Dr. Laura Schlessinger

Alone at the End

UPDATED 01/13/2003 at 01:00 AM EST Originally published 01/13/2003 at 01:00 AM EST

Every day Dr. Laura Schlessinger reaches millions with her blunt views on morals and the virtues of loving families. But there was one person with whom she wasn't communicating: her own mother. The controversial radio show host had not seen or spoken with Yolanda Schlessinger, 77, in nearly two decades. That fractured relationship took a tragic turn when Yolanda was found dead—possibly murdered—in her Beverly Hills condo on Dec. 16. "I am...so sad to learn that she died as she chose to live—alone and isolated," Dr. Laura, 55, said in a statement. "My mother shut all her family out of her life.... May God rest her soul."

No one noticed that Yolanda had not been heard from in weeks. Piles of uncollected mail finally prompted neighbors to summon police, who discovered her corpse—dead, authorities say, for several weeks and maybe months—as well as the body of her beloved parrot Sweetie Pie. Police are investigating the case as a possible homicide, though they will not say why. "No one really socialized with her," says Edna Neidorf, 84, who lived in the same luxurious condominium complex. "I had no idea about her life until she died in that horrible way."

Known as Lundy, the former Yolanda Ceccovini met Monroe Schlessinger, then a lieutenant and later an engineer, in her native Italy during World War II. They married in 1946 and divorced 31 years later. Life for the couple and their daughters Laura and Cindy Harris, now a family therapist, was apparently less than idyllic. "I was not fortunate to grow up in a loving, close family," Laura said after her mother's death, in one of her few public comments about her upbringing.

Still, mother and daughter were on speaking terms when Laura began her rise from California marriage and family counselor to radio star. Now one of the nation's top-rated talk show hosts with 12 million listeners, she tried her hand at syndicated TV in 2000. But the Dr. Laura show lasted less than a year, dragged down in part by protests from gay rights groups who objected to her comments about homosexuality (she called it a "biological error").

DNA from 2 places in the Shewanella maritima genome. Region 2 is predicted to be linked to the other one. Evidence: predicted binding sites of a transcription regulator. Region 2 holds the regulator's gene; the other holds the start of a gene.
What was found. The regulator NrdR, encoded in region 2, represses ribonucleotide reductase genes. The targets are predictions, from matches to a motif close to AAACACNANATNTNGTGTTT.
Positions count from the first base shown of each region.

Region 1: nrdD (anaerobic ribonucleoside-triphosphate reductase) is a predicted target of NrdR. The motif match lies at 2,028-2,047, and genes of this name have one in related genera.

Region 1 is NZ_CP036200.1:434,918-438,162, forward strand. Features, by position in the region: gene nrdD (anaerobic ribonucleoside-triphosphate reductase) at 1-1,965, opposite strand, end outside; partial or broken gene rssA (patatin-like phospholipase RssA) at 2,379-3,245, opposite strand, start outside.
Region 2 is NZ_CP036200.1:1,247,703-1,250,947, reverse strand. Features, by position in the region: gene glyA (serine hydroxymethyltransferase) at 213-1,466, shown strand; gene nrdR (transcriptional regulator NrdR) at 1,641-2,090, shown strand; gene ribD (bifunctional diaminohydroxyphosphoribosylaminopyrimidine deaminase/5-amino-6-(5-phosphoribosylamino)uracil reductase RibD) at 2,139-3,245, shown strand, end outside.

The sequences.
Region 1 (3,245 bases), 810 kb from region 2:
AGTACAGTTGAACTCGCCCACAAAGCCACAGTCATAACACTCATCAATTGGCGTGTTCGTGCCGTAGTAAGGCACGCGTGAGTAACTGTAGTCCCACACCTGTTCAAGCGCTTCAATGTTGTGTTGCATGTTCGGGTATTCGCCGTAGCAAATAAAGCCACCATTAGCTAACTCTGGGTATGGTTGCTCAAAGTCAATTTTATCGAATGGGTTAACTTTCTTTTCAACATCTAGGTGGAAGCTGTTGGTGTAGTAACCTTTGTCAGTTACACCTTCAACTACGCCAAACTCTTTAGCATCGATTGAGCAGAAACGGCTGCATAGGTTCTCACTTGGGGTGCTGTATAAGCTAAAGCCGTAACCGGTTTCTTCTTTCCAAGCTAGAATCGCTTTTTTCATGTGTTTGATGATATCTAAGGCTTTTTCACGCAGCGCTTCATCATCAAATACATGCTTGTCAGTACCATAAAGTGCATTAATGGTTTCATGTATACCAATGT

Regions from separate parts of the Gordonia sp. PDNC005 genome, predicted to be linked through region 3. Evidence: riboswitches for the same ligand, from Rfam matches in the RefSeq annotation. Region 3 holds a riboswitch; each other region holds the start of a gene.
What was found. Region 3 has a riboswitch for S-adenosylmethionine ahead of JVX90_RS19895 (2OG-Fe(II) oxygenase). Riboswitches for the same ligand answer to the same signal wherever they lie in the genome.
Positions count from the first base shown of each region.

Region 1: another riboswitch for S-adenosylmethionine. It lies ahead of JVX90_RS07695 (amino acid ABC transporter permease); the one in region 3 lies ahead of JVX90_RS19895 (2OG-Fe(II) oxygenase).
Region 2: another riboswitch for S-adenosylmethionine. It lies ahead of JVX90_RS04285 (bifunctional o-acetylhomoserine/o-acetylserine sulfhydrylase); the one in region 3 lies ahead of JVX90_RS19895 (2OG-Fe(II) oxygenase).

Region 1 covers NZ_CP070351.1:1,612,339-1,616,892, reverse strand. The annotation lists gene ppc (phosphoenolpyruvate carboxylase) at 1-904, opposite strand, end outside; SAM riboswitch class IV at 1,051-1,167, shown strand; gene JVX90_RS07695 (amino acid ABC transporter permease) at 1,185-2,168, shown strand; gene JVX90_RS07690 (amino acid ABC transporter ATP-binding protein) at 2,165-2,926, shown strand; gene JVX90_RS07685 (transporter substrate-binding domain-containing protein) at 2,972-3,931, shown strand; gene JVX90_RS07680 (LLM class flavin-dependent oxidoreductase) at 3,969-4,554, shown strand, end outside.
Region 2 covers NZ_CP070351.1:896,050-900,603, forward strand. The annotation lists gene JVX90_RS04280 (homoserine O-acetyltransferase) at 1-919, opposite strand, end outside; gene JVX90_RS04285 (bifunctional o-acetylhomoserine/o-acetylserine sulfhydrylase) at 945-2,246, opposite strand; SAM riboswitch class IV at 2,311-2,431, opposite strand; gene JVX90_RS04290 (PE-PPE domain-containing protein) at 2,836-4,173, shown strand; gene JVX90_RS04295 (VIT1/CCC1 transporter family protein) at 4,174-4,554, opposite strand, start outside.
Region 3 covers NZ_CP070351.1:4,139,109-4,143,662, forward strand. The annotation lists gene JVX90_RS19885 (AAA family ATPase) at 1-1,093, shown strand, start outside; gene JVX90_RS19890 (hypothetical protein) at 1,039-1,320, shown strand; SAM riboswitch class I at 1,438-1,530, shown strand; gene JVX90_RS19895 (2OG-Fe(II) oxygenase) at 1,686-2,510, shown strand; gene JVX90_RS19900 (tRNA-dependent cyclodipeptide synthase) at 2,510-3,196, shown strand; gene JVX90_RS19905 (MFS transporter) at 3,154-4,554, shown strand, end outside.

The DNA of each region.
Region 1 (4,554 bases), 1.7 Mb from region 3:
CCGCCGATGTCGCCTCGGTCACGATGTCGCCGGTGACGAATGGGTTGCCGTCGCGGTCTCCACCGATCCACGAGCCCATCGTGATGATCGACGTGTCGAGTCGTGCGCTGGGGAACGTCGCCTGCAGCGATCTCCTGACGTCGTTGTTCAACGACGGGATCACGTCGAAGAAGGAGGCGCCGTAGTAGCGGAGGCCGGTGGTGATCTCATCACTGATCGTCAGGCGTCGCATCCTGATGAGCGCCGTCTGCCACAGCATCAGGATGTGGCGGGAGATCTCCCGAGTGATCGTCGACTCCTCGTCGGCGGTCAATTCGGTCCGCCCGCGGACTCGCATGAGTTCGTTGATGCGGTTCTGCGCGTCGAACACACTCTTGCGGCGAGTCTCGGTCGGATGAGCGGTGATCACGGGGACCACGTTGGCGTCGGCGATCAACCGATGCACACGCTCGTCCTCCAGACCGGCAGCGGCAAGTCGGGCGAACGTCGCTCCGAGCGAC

According to one account, Laura's estrangement from her mother began in the mid-'80s. Working as an assistant in Laura's office, Lundy refused to take a typing class. "Finally, Laura said, 'If you don't learn to type, I can't pay you,' " recalls Rhoda Marcovitch, a therapist and family friend who was there that day. "Lundy said, 'If you can't pay me, I have no further use for you.' " And that was it. Lundy never even met Deryk, Laura's 17-year-old son with second husband Lew Bishop, a retired professor of biology at USC. In recent years Laura claims to have lost track of Lundy altogether.

Yet Shelley Herman, a television writer who worked with Laura in the '80s, says Laura "could have found her mother if she wanted to. Why did she have to die alone?" She remembers Lundy as a cheerful assistant who was inexplicably cut off by her daughter. "It's interesting that Laura is always bad-mouthing her mother," says Herman, "but Lundy never said a word about her to the press."

Whatever issues kept them apart will now, sadly, remain unresolved. In her last years Lundy liked to dress in tasteful St. John outfits and occasionally drive her Cadillac to local bridge clubs. According to someone who spent time with her recently, she also listened to her daughter's radio show. "It just breaks my heart to think of her so alone," says Marcovitch. "It's everyone's nightmare to die without your loved ones."

Alex Tresniowski
Maureen Harrington and Vickie Bane in Los Angeles

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